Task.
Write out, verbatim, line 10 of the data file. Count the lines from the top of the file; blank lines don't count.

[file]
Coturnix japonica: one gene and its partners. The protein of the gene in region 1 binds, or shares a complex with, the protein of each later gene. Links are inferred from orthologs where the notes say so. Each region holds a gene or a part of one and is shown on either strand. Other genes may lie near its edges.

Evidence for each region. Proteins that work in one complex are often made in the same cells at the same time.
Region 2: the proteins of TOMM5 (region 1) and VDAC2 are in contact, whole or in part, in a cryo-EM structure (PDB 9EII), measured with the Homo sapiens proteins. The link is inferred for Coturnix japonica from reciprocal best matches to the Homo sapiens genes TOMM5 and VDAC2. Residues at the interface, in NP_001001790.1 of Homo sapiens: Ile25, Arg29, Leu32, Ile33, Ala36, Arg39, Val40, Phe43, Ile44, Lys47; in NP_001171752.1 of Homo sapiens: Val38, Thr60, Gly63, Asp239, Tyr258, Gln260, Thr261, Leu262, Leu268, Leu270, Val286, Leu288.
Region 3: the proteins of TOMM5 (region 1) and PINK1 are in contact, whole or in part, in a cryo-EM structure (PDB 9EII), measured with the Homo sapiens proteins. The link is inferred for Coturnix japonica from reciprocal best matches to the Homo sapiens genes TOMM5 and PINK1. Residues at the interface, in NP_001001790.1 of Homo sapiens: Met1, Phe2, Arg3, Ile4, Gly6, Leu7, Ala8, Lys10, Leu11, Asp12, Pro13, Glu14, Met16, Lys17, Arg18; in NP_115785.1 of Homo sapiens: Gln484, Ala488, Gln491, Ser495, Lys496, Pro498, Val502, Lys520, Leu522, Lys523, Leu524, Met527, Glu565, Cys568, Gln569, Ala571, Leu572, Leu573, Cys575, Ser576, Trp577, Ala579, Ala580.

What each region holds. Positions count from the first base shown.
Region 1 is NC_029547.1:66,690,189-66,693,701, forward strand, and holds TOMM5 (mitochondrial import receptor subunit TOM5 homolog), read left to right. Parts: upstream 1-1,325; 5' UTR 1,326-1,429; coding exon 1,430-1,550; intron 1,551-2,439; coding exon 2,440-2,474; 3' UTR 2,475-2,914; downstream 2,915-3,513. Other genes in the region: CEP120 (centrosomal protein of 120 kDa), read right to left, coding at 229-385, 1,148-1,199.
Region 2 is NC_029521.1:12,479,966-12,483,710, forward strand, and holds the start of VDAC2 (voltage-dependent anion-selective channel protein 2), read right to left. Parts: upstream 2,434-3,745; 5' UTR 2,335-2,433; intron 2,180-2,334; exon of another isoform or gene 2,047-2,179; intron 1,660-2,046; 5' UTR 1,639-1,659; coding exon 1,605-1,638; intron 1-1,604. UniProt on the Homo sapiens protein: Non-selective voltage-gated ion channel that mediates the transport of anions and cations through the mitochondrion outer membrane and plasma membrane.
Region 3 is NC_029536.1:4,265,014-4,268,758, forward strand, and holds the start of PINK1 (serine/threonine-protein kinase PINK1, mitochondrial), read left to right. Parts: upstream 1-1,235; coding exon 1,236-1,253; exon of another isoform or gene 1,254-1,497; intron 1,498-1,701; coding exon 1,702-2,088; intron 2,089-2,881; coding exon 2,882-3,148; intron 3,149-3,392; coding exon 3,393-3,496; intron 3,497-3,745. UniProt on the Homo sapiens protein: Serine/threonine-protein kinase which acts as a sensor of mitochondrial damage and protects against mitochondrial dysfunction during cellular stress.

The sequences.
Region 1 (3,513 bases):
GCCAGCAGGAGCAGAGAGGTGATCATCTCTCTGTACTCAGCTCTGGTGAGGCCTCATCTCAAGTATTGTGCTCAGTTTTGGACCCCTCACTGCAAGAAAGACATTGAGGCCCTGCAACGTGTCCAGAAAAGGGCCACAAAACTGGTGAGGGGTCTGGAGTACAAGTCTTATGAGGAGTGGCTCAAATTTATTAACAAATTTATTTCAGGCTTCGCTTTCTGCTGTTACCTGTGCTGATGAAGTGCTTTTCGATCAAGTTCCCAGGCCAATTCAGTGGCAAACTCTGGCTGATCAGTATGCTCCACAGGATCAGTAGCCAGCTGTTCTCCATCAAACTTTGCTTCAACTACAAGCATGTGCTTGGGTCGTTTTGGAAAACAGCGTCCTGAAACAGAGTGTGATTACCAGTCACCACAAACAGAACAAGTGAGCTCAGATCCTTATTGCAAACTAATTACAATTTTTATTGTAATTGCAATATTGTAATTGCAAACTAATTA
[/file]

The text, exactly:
Region 1 (3,513 bases):